Can, or should, West Hollywood do more to increase its affordable housing stock? What would you suggest it do?
West Hollywood is the 17th most densely populated city in America, and Walk Score, the mobility ranking service, gives it a score of 91 and describes it as a “walker’s paradise.” Yet before the COVID-19 pandemic, the city’s main arteries were jammed with rush hour traffic (with most of that cross though traffic). And Los Angeles continues to rank as the city with the worst air quality in America because of its traffic. Also, Walk Score gives West Hollywood a Bike Score of only 57. Major urban centers (which West Hollywood is not) have taken radical steps to curb traffic and encourage people to bike or take the bus, like shutting down traffic lanes and installed guarded bike or dedicated bus lanes. Is there anything West Hollywood can or should do to reduce traffic, especially that from commuters driving through WeHo on their way to or from work?
An Entertainment and Tourism Economy
West Hollywood’s economy is largely based on entertainment and tourism, with the hotel room tax being the largest single contributor of revenue to the city’s general fund. Nationwide, COVID-19 has hit that economy hard, however other businesses such as grocery stores, home cleaners, and digital businesses where people can work from home are still thriving. West Hollywood has been home to a number of digital entrepreneurs (with the decline in the wholesale furniture and accessories industry, the Pacific Design Center has shifted its focus to those sorts of businesses). Could the city, and should the city, do more to support the launch and growth of digital businesses with the goal of diversifying its economy? If so, what would you suggest?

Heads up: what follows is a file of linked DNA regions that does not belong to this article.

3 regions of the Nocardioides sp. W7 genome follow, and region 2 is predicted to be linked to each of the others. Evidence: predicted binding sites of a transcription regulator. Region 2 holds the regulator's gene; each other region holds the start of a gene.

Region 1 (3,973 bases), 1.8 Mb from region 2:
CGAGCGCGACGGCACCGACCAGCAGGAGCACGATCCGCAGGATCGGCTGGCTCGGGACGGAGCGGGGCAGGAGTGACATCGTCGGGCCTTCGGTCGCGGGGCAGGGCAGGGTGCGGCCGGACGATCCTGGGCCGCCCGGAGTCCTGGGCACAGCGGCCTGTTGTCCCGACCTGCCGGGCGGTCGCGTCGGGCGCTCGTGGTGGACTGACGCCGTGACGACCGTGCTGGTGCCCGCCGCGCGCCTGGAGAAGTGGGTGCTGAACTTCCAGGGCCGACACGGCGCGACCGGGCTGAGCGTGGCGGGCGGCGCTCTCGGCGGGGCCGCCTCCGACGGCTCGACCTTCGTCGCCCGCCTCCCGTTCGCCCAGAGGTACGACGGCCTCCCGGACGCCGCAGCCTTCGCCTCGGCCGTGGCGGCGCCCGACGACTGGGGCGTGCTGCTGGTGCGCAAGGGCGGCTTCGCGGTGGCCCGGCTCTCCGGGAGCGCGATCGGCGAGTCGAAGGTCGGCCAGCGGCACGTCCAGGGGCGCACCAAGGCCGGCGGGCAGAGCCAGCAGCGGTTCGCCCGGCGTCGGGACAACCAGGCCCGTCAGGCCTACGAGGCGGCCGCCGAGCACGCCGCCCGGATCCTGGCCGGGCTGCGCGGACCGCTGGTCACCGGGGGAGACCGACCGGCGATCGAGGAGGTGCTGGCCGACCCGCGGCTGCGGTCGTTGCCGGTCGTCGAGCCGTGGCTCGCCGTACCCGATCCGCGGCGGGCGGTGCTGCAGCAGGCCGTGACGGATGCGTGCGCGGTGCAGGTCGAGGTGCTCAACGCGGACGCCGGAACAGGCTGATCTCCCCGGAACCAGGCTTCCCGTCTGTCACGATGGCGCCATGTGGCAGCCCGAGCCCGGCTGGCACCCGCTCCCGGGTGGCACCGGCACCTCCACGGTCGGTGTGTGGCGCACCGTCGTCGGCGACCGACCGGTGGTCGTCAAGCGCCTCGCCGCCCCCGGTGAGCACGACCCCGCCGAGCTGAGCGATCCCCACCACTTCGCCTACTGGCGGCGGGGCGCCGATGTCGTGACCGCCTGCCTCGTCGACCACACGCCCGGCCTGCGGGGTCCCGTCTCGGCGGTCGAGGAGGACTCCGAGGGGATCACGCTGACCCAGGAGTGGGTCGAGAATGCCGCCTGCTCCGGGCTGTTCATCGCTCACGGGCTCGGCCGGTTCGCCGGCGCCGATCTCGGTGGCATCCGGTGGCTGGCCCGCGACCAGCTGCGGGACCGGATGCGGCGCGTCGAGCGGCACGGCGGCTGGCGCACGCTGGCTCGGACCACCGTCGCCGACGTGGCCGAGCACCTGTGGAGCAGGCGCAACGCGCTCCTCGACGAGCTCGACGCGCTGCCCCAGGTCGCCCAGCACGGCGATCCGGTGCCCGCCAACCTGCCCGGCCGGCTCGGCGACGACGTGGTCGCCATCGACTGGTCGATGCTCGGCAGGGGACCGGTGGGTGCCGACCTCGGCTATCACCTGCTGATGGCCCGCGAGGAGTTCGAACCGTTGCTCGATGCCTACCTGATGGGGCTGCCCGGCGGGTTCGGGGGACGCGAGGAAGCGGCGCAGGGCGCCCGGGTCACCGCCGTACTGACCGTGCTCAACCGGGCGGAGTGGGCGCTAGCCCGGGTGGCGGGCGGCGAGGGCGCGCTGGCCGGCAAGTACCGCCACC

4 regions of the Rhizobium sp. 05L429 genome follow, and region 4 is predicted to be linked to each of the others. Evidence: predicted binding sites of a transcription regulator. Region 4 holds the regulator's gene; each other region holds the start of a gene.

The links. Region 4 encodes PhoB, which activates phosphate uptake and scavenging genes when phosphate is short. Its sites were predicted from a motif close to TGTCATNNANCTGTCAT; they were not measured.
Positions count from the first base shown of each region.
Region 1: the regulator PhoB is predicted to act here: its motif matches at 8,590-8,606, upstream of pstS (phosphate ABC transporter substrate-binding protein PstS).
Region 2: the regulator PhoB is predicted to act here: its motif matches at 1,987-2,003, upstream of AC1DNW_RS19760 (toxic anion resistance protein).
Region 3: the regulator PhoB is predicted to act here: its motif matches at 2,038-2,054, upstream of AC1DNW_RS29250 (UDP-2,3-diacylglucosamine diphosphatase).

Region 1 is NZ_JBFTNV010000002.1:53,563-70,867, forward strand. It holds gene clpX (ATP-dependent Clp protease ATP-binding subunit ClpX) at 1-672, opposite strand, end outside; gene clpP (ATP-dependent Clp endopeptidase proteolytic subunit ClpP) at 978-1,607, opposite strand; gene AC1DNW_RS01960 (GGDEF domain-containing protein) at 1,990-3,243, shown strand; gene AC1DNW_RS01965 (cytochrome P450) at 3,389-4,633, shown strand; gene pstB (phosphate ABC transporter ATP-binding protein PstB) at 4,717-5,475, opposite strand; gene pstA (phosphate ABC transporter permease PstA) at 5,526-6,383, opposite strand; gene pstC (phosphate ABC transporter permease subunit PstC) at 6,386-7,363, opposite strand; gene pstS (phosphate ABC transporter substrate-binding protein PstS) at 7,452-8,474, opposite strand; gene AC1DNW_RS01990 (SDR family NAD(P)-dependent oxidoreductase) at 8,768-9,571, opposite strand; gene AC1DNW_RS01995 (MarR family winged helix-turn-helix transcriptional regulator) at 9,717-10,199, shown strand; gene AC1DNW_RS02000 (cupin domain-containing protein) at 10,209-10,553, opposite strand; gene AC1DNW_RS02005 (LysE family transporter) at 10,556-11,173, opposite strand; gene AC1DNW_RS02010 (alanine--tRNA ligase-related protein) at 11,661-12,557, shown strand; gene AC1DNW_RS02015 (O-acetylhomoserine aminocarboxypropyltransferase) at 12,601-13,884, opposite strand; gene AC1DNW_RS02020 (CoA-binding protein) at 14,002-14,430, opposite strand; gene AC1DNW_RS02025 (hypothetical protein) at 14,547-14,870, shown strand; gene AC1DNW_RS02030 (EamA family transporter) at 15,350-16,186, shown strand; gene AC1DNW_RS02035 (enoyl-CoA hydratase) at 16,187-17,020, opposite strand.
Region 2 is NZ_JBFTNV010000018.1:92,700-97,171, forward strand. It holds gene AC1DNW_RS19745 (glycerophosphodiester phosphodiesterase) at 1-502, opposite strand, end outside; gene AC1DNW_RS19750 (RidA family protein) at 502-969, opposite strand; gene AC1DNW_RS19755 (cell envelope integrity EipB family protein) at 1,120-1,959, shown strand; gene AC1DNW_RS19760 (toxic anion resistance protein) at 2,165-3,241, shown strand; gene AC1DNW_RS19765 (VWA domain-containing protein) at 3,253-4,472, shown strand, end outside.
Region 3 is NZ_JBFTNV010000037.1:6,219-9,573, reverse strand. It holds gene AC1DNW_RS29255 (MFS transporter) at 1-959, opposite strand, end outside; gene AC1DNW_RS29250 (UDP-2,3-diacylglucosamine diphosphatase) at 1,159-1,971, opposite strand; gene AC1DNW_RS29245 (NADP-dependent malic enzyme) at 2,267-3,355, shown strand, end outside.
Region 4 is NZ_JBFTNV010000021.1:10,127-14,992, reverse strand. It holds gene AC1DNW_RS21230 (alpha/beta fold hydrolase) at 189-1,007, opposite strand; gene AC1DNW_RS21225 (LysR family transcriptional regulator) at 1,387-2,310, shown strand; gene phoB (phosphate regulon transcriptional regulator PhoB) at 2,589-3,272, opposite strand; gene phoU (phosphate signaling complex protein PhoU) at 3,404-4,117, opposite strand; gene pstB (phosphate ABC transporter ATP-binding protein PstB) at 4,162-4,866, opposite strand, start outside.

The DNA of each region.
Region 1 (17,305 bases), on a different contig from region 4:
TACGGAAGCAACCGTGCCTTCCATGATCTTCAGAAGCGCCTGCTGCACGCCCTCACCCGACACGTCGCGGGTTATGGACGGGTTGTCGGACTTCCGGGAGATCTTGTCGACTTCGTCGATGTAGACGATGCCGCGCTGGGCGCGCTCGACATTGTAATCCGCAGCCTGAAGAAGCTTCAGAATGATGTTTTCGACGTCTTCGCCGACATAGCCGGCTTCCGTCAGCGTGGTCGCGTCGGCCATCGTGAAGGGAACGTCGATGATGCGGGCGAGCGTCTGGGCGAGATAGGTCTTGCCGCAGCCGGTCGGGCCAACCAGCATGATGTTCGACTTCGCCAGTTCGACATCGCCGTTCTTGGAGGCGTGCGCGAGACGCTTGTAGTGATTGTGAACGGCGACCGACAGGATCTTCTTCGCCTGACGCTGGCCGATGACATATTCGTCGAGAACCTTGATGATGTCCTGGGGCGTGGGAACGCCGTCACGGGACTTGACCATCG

Homelessness continues to be a major issue in West Hollywood and across all of Los Angeles County. It is not a problem that West Hollywood can solve on its own. But are there more steps the city could take to address some of the issues? Provide transitional housing to homeless (or near homeless) people who live and work in West Hollywood — perhaps by following the model of the AIDS Healthcare Foundation and acquiring the Holloway Motel? Or inviting (and subsidizing) L.A.’s LavaMae shower bus for the homeless? Or encouraging owners of local hotels to work with non-profits that train homeless people to work in the hospitality industry? Your thoughts?
Does It Matter Whether You Have a History of Engagement with City Issues?
If you haven’t participated in civic life or taken public positions on major city issues in the last few years, why should we believe you’re willing to devote the time required to adequately represent us on the City Council? And why should we believe you have the background and knowledge of local issues necessary to make important city decisions?